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June 30, 2022 | ± 5 minutes
It’s a different flavour of Colin Ma this week as he gives us a boots on the ground view of NFT NY.
What was NFT NY like?
I was on the fence about going to the actual conference. I knew I wanted to fly into New York to network. Still, I envisioned just going to Satellite & Community Events. I hold a few NFTs that I knew would host parties – Azuki, Moonbirds, and the very memable Goblins, a collection that really gained popularity in the past few months.
After all, I wasn’t interested in the lectures. I wanted to go and meet the community of the projects I was bullish on. I wanted to network, learn about other NFT projects, and, to be perfectly honest, take advantage of some free booze.
Although I went to NFT NY, I still ended up not attending any talks. I peaked my head into a few, but they were mostly empty.
I missed all of the ones I was interested in, such as:
- Workshop – “How To Create Your Own NFT Marketplace?” hosted by NFT.Kred
- Investing in NFTs Across the Digital and Physical Worlds
- Utility NFTs: The Future of Web3
Instead, I spent more time going around booths to talk to different project members and learn about more creative uses of the blockchain. Fortunately, I was able to get some nice swag:
Understanding how fees are generated
In addition to some swag, I did learn about some interesting projects and concepts from booth hopping. Fractionilizing NFTs seems to be an idea that many companies are exploring and Tron had a cool expo.
I also learned about the benefits of lending against your NFT from Arcade (it’s actually NOT as degen as you think and is actually an interesting way to hedge your NFT investments).
I’ve also seen some companies I’m less bullish on. One of them was a company that made sculptures for NFT owners. While it’s a cool concept, it ain’t for everyone – the cost starts at around $20,000.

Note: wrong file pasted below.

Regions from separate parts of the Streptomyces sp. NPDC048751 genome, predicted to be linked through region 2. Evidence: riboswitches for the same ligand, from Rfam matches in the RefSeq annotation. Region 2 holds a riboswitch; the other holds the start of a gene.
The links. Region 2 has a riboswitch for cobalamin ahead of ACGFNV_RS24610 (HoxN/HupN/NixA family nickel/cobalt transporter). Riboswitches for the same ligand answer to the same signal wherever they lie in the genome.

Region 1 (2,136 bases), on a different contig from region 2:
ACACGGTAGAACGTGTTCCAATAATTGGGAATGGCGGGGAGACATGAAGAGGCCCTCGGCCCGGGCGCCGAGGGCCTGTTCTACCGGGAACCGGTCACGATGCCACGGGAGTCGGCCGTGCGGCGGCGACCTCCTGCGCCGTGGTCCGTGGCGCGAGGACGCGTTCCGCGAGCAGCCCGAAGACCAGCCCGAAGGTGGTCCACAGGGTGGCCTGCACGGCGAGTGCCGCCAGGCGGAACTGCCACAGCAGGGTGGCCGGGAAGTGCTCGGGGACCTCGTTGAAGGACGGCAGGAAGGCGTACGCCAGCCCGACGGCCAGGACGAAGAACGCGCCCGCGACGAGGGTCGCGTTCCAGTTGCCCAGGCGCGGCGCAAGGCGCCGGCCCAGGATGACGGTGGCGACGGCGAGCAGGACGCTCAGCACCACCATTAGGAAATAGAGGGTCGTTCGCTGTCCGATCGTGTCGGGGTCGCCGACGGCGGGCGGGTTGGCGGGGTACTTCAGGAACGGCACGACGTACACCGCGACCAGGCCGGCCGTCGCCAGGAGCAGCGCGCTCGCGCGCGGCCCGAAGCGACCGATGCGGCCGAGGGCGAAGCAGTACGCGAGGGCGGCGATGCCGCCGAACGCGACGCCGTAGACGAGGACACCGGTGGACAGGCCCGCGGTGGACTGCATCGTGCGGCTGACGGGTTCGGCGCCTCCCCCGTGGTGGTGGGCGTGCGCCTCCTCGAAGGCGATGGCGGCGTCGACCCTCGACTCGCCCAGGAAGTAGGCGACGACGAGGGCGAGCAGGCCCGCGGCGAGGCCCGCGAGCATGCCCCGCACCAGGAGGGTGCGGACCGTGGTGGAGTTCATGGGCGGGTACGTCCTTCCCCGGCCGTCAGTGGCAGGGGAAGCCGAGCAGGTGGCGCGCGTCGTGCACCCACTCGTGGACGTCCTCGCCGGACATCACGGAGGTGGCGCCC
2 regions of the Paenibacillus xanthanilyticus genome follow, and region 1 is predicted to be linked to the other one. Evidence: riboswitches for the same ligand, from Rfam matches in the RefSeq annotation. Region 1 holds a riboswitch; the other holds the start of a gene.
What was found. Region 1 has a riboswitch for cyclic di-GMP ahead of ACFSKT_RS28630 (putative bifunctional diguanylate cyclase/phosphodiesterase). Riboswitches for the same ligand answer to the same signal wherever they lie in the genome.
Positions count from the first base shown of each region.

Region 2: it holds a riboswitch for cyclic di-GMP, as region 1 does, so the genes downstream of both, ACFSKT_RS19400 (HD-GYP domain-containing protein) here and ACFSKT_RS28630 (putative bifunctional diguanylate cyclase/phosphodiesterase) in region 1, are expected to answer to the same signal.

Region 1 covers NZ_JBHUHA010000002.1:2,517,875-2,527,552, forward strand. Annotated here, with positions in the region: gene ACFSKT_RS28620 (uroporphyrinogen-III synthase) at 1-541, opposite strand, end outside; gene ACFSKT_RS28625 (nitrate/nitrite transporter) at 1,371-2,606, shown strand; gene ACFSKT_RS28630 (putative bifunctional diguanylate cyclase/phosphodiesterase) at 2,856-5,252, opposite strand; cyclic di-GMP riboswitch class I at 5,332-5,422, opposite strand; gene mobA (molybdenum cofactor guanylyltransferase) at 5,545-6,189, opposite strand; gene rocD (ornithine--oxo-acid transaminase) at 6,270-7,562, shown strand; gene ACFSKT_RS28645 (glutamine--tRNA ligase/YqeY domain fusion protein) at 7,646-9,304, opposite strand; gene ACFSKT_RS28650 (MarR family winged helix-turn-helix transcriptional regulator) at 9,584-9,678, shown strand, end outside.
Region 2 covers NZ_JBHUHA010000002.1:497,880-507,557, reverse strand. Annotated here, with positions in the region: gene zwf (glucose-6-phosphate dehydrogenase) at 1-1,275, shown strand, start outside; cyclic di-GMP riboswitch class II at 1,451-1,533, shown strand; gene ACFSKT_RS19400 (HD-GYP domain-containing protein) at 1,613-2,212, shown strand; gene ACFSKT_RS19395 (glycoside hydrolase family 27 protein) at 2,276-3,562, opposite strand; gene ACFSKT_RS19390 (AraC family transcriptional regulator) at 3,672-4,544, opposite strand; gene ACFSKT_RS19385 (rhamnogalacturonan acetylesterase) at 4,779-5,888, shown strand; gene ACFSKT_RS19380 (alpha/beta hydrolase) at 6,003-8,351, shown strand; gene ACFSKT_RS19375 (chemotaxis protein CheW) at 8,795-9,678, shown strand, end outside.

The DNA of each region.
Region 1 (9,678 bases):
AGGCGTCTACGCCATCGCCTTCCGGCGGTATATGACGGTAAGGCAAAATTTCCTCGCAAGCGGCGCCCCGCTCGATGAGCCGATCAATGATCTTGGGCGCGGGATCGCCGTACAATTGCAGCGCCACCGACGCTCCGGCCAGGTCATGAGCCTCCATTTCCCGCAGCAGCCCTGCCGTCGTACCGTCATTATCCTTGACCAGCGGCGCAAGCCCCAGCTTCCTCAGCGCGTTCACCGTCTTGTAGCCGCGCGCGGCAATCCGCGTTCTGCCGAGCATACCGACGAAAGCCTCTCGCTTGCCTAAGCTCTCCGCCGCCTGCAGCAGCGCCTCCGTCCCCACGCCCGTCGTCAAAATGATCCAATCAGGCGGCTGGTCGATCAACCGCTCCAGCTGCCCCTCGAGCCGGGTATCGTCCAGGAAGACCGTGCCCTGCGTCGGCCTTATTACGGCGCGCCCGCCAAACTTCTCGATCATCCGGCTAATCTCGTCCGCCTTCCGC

Overall, it was interesting to learn about the projects, but the true value is in the Community Events. I tried going to a few events unsuccessfully – Capsule House’s Event and Goblin Town’s Party, for example.
Fortunately, I got to attend a few Moonbird events, including one where renowned Magician David Blaine was walking around doing magic tricks.
Not only are these events more fun than the actual conference, but I also find that the quality of conversations is better. Admittedly, I’m unsure if it’s because they’re at night (while the conference is during the day) or because they’re looser because of a few drinks.
The best conversations were easily from these community events and moving forward, I don’t see myself attending more of the actual conferences. However, the surrounding events are definitely worth it – just make sure you are going with a few friends who are plugged into the community if you’re not plugged in yourself.
That’s it for this week’s Crypto Insider. Did you find it useful?
If you have any questions or would like to discuss anything about this issue (or about crypto/NFTs in general), feel free to respond to any email. We read everything, as always.
See what Colin is working on and follow him on Twitter at @seo_colinlma
Last but not least, our Podcast
In this episode, Horacio spoke with Brian Harstine, CEO of Acquire and Andrew Hill from Frost Brown Todd, one of the leading experts in blockchain and cryptocurrency law in the country. Brian and Andrew talk about the advantages of blockchain, legal issues in the space, and more: